One reason that bad banks do not work is the price that the bad assets are transferred to the bad bank at is not determined by the market. Instead, it is determined by financial regulators. This can lead to a host of problems.
For example, if the price for the bad assets is too high, it is effectively a subsidy of the bank by the taxpayer. Private investors will not invest in the bad bank because the assets cannot generate the return necessary to compensate for their risk.
The primary reason that bad banks do not work is that unless the banks are required to provide ultra transparency and disclose their current global asset, liability and off-balance sheet exposure details nobody knows what other losses are hidden on or off their balance sheets.
The Spanish government, at the Troika's request, lays out this nice plan. First, we stressed tested the banks to determine how much capital was needed. Second, we take out the bad debt. Third, we inject new capital.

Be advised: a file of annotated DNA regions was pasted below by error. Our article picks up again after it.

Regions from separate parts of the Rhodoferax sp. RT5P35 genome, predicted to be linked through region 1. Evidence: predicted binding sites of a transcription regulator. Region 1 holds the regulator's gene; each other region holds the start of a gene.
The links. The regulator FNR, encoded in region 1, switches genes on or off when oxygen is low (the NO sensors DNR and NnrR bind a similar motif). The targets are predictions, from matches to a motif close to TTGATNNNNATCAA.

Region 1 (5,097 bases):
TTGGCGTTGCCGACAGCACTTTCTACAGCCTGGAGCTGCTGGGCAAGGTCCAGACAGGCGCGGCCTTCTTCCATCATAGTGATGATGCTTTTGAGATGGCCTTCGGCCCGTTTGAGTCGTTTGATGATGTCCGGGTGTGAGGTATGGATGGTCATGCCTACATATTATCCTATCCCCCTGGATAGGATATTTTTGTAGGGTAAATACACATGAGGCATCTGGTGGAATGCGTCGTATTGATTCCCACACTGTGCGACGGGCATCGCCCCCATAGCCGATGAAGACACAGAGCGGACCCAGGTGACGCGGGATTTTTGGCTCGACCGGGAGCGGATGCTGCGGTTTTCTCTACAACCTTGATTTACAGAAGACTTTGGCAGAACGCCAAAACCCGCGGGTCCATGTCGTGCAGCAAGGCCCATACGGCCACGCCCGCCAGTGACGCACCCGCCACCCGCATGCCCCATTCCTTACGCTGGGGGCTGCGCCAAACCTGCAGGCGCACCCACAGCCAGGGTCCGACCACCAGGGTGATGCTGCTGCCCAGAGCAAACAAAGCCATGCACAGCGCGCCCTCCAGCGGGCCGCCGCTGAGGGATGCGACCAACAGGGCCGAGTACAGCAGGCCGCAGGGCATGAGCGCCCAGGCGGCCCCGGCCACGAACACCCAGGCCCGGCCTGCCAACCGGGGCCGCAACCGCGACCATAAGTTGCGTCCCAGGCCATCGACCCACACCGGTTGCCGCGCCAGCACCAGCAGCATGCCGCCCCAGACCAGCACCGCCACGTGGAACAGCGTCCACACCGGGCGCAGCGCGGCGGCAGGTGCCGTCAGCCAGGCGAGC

Unfortunately, each step of the plan is fatally flawed.
- First, the stress tested banks have far bigger losses than envisioned by the stress tests.
- Second, the bad bank isn't taking all of the bad debt off the balance sheets of these banks.
- Third, the amount of capital being injected doesn't make the banks solvent.
If Spain wants to fix its banking system, it will follow Iceland's lead and require its banks to recognize all their losses upfront.
Next, it will implement ultra transparency so that market participants know that all the losses have been taken.
Then, banks that are capable of generating earnings and rebuilding their book capital levels will be allowed to continue operating. Banks that cannot generate earnings will be resolved.